Not famous? So what! Hire your own paparazzi
Kaiama Glover wanders Tribeca in this paparazzi-style photograph. Regular people are now hiring photographers to take such photos.
BY ANNE MACHALINSKI
Special to Newsday
April 23, 2008
On a recent Wednesday afternoon, photographer Izaz Rony waited across the street from an office building on Chambers Street in Manhattan. As he sat on a bench eating a late breakfast, a visibly pregnant young woman wearing a black-and-white striped dress walked out the door, exactly on schedule.
Rony jumped up and ran down the block, snapping photos of her as she walked toward him. Trying to blend into the crowd, he followed her - to the grocery store, then the dry cleaner, through an outdoor market and down to South Street Seaport - taking pictures the entire time. She appeared natural and beautiful in the photos, exactly what she wanted.
Rony was hired to take these pictures by his subject, Kaiama Glover, a 35-year-old professor at Barnard College. And he's been hired by many others like her - mostly female New Yorkers in their early 20s to late 40s - who are looking for paparazzi-inspired photographs of themselves captured as they go about their daily lives.
"It could be a horrible, invasive thing, like a stalker," says Glover, who gave birth to a baby girl, Salone, on April 11. "But instead he is really capturing you as you are."
And Rony, 23, isn't alone in providing such services.
Google "paparazzi for hire" and you'll see a host of results from companies such as Celeb-4-A-Day, which allows you to hire your own temporary entourage, including photographers, publicists and bodyguards. It's a culture that might be explained by a society smitten with celebrity magazines and blogs that are fueled by paparazzi shots of Britney, J. Lo and other Hollywood A-listers. Perhaps this type of image is what non-celebrities now equate as a symbol of beauty and status.
"We all have an image to protect nowadays," says Rony, citing social networking sites such as MySpace and Facebook as driving forces in this new industry. "Someone needs to polish that image."
But polishing one's image is not cheap. Rony's services start at $600 for a full photo shoot plus consultations.
Despite the price, Wantagh native Janet Shelley, a 37-year-old project manager at a historic restoration firm, says she plans to book Rony once the weather gets warmer, having read about MethodIzaz on DailyCandy, an e-mail newsletter sent to almost 400,000 New York subscribers every day. She'll enlist him to capture her at work in Manhattan - perched on scaffolding 20 stories tall, from which he'll attempt to shoot her with a Canon SLR camera. The photos, she says, won't go online. Instead they'll be given to her grandmother in Wantagh to show her how she makes a living.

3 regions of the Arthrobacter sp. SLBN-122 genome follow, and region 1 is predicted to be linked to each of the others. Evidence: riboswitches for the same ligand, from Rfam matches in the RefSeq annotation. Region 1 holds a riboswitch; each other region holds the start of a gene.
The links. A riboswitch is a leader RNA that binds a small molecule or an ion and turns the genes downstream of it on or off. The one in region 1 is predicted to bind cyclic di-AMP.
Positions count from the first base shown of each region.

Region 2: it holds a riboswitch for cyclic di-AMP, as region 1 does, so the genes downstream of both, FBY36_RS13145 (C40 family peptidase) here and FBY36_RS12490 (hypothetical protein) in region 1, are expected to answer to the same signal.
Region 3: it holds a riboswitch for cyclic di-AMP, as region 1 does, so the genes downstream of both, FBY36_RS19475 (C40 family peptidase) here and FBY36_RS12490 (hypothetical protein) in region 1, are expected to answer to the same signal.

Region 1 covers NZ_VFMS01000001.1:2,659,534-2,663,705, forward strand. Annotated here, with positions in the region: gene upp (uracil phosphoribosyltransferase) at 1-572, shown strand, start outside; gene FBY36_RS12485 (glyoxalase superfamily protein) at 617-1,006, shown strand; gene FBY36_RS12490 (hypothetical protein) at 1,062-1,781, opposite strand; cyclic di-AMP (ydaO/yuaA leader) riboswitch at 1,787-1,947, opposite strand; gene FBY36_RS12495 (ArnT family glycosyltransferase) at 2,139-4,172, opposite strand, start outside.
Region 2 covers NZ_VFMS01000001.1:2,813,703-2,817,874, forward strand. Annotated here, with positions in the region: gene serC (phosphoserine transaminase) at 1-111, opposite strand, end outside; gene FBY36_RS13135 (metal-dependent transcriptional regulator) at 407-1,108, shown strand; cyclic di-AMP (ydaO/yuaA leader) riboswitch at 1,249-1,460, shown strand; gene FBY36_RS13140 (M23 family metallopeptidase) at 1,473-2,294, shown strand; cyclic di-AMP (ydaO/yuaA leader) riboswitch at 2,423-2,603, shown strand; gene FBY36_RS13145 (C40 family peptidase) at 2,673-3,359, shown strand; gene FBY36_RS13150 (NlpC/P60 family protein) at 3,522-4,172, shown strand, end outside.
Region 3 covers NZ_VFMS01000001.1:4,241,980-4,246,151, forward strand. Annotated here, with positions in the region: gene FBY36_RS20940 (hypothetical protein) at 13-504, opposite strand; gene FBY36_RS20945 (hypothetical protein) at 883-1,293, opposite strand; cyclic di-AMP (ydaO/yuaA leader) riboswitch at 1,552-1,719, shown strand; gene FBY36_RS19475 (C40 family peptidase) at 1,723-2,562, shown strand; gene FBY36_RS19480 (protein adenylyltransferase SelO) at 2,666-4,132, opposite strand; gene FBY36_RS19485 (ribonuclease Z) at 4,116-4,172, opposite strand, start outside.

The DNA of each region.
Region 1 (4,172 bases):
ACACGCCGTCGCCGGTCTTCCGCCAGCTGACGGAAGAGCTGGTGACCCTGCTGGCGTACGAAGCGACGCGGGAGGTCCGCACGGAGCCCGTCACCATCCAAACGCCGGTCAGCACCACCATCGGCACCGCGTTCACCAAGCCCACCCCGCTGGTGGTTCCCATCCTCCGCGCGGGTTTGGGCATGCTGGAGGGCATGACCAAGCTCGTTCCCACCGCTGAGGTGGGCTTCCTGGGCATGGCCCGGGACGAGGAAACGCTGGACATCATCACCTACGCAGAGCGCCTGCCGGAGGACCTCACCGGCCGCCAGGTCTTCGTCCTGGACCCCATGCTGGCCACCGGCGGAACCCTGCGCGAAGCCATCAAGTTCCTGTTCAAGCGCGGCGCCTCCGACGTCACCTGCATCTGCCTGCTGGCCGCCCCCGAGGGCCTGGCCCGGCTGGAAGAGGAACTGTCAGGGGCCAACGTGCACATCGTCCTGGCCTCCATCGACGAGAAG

"My clients know that they want to capture something that is important to them, to leave a memory of who they are and what they stand for," says Rony.
Another soon-to-be client, Kristin Savage of Riverhead, will hire Rony this summer. She'll send him her schedule for an entire week, which includes stops in Riverhead and the North Fork for her work as an appraiser. He'll show up unannounced and start shooting, hopefully capturing more animation when she's unaware she's being photographed. The images, Savage says, are mostly for her personal use, but may go into her portfolio or on her social networking sites.
"He's put being a paparazzi in a new light," says Savage, 23. The photos "aren't necessarily candid, but they're more natural. It's everyday life."
Calling star-like attention to yourself
Long Islanders dreaming about having their own moment on the red carpet will soon be able to pay for a celebrity-like paparazzi encounter - complete with flashing cameras, publicists, bodyguards and coverage in tabloid magazines.
Celeb-4-A-Day, a company operating in Los Angeles, San Francisco and Austin, Texas, says it's coming to New York City in six months. For $250-$1,500, clients will be able to get the royal celeb treatment.
"Everyone likes a little bit of attention and to feel special," says founder Tania Cowher. "Everyday people should get just as much attention, if not more, than celebrities."
Among the offerings:
"The A-List" ($250) - Four paparazzi photographers trailing the subject for half an hour snapping photos and shouting questions (subjects fill out a questionnaire ahead of time about their hobbies, occupation and interests). Includes an 8-by-10 print of a faux magazine cover with realistic headlines.
"The Megastar" ($1,500) - Six paparazzi photographers, plus a publicist and a bodyguard for up to two hours. Optional limousine service, plus a faux magazine cover and CD with images.
Everything can be customized. The "paparazzi," "publicists" and "bodyguards," who are either amateur or professional photographers, never go out of character. They wear press passes and dress accordingly. Details at celeb4aday.com.